As part of the ReSET project, we will be hosting a storytelling circle and methodological discussion related to faculty member salary negotiation experiences at the Hawaii International Conference on Education in January 2018. If you are attending HICE, please consider attending our workshop. Time TBA. Further details can be found here.

Also at HICE, Grace will be presenting quantitative findings from her analysis of our nationwide salary negotiation survey. Further details can be found here.

Prior to or following ASEE 2018 in Salt Lake City, we will be holding a 1.5 day workshop related to the Interdisciplinary Design Teamwork project. If you are a faculty member who teaches a civil engineering capstone design course, and you are interested in participating, please email for further information. Stipends will be provided to cover lodging and other participation costs.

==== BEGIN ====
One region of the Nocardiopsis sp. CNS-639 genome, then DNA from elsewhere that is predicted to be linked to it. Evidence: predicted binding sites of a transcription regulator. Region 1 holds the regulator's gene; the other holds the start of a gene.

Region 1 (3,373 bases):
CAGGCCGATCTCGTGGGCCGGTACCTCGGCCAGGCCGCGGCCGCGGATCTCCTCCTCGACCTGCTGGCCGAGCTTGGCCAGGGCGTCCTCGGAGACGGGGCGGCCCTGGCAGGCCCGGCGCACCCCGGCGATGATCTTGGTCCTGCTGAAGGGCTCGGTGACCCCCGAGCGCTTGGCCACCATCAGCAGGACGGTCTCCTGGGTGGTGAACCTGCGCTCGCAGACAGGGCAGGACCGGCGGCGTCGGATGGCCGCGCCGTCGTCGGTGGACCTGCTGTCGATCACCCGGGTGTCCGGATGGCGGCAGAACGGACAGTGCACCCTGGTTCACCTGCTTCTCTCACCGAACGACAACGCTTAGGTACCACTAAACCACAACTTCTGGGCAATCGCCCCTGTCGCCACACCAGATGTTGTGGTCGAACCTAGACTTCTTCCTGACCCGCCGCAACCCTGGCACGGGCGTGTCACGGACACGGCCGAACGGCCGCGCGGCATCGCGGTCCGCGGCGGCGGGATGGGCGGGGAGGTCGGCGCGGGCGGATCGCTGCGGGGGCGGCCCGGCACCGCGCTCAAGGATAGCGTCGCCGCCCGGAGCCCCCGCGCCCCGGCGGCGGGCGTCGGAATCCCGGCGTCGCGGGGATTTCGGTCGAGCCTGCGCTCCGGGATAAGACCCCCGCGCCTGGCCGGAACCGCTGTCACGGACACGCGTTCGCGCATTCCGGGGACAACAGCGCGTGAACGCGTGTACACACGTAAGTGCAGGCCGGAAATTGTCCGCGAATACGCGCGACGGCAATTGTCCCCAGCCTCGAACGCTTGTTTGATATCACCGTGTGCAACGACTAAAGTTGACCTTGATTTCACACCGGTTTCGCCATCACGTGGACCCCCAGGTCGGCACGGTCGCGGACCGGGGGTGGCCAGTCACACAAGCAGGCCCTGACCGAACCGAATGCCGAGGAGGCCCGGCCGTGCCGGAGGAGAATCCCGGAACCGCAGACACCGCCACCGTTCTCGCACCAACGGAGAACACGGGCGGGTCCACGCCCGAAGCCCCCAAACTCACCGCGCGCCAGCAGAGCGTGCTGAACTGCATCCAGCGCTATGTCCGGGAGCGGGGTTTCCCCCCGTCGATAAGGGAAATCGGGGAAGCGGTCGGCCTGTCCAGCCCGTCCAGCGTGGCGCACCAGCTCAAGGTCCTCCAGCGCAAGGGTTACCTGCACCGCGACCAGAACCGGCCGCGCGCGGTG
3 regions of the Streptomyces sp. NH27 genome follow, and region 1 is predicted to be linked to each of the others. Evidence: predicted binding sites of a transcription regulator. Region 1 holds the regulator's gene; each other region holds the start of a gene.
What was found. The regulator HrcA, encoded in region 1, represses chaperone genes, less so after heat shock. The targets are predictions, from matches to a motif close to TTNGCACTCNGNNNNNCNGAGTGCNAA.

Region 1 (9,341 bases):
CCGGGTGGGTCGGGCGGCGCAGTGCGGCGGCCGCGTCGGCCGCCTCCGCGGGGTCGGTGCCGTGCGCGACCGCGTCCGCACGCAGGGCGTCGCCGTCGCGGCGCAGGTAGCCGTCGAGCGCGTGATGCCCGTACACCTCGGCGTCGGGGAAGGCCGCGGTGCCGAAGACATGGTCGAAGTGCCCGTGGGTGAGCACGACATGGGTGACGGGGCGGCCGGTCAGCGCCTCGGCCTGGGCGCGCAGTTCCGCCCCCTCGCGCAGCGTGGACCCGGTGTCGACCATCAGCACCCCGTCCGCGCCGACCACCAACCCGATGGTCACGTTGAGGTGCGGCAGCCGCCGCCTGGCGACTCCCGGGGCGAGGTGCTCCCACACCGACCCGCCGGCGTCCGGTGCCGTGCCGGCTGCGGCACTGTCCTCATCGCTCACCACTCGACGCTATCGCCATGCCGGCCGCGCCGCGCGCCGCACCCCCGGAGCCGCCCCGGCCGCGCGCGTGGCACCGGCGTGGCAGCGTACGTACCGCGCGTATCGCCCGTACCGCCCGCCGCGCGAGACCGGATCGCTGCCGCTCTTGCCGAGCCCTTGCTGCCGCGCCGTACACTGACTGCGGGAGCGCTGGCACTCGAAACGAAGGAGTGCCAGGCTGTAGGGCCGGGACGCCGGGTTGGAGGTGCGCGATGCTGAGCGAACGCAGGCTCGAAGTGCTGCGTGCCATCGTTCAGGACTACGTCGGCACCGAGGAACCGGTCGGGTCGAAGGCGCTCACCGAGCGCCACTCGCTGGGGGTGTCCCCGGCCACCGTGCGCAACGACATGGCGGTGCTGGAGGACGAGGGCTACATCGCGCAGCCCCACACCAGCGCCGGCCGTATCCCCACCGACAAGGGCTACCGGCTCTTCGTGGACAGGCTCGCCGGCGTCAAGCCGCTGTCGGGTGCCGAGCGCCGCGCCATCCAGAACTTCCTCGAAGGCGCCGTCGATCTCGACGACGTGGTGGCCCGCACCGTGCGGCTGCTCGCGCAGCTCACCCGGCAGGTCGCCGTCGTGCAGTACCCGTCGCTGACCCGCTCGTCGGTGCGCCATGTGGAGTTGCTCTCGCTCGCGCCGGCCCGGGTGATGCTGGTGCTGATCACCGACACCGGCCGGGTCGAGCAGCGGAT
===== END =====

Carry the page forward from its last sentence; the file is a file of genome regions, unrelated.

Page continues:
The ReSET project was featured on WAMC public radio’s The Academic Minute! Read about it here.


Research In Sociology of Engineering (RISE) is an interdisciplinary group of scholars, led by Dr. Kacey Beddoes, who explore the relationships between engineering and society, and the ways in which social processes shape engineering and engineering education. Many of our projects are united by a focus on critical discourse analysis. RISE research sits at the intersection of Science and Technology Studies, Engineering Studies, Gender Studies, Engineering Education and Sociology. Our current projects span the topics of gender in engineering, interdisciplinary teamwork and communication, salary equity, and global engineering.

RISE is based at the University of Massachusetts Lowell and includes collaborations with researchers at Oregon State University, Washington State University, and Virginia Tech.